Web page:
Some of Coventry’s other great cultural assets include the Belgrade theatre—the main building-based producing theatre in Coventry—and Warwick arts centre, on the University of Warwick campus, which is one of the largest multi-art form venues in the UK, delivering an extensive programme of performing and visual arts and film. There is also the highly respected Coventry transport museum, which houses the largest publicly owned collection of British vehicles in the world and tells the story of Coventry and its people through the development of the automotive industry. The museum will no doubt hold many memories for the hon. Member for Coventry North West (Mr Robinson), who was involved in the motor industry there for many years. The city’s arts and exhibition space, the Herbert art gallery and museum, hosts major touring exhibitions and permanent galleries chronicling the history of the city.
Coventry is also home to a number of exciting contemporary arts organisations and individuals, and has shown how it can deliver exciting, large-scale events. For example, the Godiva festival is an annual free festival that attracts more than 140,000 visitors. It has a genuinely diverse family audience, drawing from a wide range of communities and across the age spectrum. There is also the Festival of Imagineers, run by Imagineer Productions, which is a week-long festival celebrating innovation linking art, design and engineering, and acting as a catalyst for new creative work at the intersection of art and engineering.
On funding, significant cultural investment has been made in those and other projects and programmes in Coventry over the years. In the 21 years since the Heritage Lottery Fund was created, more than £30 million has been invested in 125 separate projects, including more than £12 million on historic buildings and monuments and more than £4 million on parks. Over the past seven years, Arts Council England has invested more than £21 million, supporting a range of arts organisations and excellent, innovative projects.
In June, ACE announced future funding for 2018-22 to its national portfolio of organisations in Coventry of £8.3 million. That is an increase of almost a third, from £1.5 million a year during the current period to more than £2 million a year for the 2018-22 period. That four years of confirmed funding gives those organisations the ability to plan ahead and develop strategic partnerships, which in turn bring more cultural product and funding into towns and cities.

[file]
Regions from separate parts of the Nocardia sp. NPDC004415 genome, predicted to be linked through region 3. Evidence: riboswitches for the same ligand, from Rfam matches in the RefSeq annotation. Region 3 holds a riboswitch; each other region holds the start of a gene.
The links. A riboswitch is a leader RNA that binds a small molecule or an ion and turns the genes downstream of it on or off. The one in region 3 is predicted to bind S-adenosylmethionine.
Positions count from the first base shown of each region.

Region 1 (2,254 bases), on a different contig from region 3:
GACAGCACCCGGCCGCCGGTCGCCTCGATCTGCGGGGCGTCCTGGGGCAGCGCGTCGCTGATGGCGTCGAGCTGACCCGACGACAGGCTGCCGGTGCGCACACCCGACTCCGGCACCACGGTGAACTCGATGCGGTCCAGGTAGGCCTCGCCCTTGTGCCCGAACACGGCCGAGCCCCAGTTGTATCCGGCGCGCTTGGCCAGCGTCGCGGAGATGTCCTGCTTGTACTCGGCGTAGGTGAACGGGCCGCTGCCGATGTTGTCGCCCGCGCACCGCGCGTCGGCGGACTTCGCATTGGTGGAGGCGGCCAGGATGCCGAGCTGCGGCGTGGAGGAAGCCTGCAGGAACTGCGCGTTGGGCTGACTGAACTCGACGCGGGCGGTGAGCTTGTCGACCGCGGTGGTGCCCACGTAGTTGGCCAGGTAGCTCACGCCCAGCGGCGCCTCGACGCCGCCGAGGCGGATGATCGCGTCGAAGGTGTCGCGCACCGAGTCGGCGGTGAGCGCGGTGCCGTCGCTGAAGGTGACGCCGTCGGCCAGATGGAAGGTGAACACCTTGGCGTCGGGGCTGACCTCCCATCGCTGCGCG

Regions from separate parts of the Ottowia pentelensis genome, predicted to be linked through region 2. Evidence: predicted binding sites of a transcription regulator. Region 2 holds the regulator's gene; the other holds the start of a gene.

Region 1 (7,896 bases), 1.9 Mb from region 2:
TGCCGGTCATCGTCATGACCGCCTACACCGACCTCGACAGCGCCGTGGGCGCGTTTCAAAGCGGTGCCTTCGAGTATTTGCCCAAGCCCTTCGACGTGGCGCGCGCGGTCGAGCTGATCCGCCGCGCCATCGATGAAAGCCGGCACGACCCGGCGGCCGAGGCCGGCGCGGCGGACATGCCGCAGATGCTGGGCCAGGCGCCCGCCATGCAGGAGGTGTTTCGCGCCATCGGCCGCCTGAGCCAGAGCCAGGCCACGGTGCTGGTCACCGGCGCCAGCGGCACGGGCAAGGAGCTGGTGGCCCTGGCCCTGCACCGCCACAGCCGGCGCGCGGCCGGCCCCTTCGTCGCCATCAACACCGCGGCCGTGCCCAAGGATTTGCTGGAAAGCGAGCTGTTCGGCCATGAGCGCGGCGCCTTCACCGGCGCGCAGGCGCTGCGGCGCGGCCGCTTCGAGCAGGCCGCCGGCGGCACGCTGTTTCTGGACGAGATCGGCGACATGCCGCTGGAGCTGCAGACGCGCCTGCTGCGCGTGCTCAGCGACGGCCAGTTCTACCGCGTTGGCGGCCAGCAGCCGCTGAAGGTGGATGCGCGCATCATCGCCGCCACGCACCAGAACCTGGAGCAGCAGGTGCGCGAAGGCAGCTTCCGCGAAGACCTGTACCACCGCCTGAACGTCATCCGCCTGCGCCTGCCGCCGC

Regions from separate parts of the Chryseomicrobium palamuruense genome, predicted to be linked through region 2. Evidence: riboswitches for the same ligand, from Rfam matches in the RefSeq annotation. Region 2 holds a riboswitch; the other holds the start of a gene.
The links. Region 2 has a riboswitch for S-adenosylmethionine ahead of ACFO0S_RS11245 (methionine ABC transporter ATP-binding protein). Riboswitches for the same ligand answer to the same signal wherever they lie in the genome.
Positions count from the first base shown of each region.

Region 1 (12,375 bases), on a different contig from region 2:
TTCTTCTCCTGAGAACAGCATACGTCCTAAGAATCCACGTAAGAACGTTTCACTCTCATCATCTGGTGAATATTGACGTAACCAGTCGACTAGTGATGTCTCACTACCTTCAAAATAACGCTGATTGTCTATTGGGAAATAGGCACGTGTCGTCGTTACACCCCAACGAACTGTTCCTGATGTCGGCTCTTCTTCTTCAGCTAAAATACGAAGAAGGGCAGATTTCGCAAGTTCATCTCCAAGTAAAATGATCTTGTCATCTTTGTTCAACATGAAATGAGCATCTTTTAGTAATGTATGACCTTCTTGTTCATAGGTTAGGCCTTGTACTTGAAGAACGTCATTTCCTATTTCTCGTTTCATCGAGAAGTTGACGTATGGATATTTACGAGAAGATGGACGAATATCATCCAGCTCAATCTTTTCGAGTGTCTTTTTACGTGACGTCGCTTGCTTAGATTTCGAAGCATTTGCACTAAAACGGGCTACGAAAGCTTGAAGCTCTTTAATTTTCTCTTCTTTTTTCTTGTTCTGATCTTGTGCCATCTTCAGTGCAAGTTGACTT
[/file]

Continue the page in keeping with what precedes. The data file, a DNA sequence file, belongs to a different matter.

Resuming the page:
The cumulative impact of that investment has helped to drive the ongoing development of this historic city. I know there are many more plans in the pipeline, including for Drapers’ Hall, which has received £1 million from the Government, to develop as a venue for music performance and education. Most recently, Coventry has been awarded just under £1.5 million from the Arts Council and Heritage Lottery Fund’s Great Place scheme to stage a programme of events celebrating the heritage and communities of Coventry. The award builds on the city’s new 10-year cultural strategy, its cultural destinations award and its bid to be UK city of culture.
The Minister is certainly making an impressive case for Coventry. I have no doubt that Coventry would hold the city of culture title with distinction, and that Coventry 2021 would be a huge success. However, with the bigger emphasis on regeneration in this year’s competition, does he agree that Paisley, with its economic and social needs, allied with its many cultural delights, has a strong chance of winning?
I will not be drawn on the likelihood of that. It is abundantly clear from all that we have heard this morning that, in common with the other shortlisted areas, including Paisley, Coventry has the ambition, the heritage and the cultural infrastructure to be the next city of culture. I think it is apt to finish with some thoughts from a Coventry-based company of artists, Talking Birds, who specialise in acts of transformation. They talk about Coventry as a city rich in possibility, and even though its inhabitants like to think that they are not too attached to the place, the truth is that they are. They enjoy the city’s contradictions and believe in its potential. I wish Coventry the best of luck in its bid. We do not have many more weeks to wait until the outcome.
Question put and agreed to.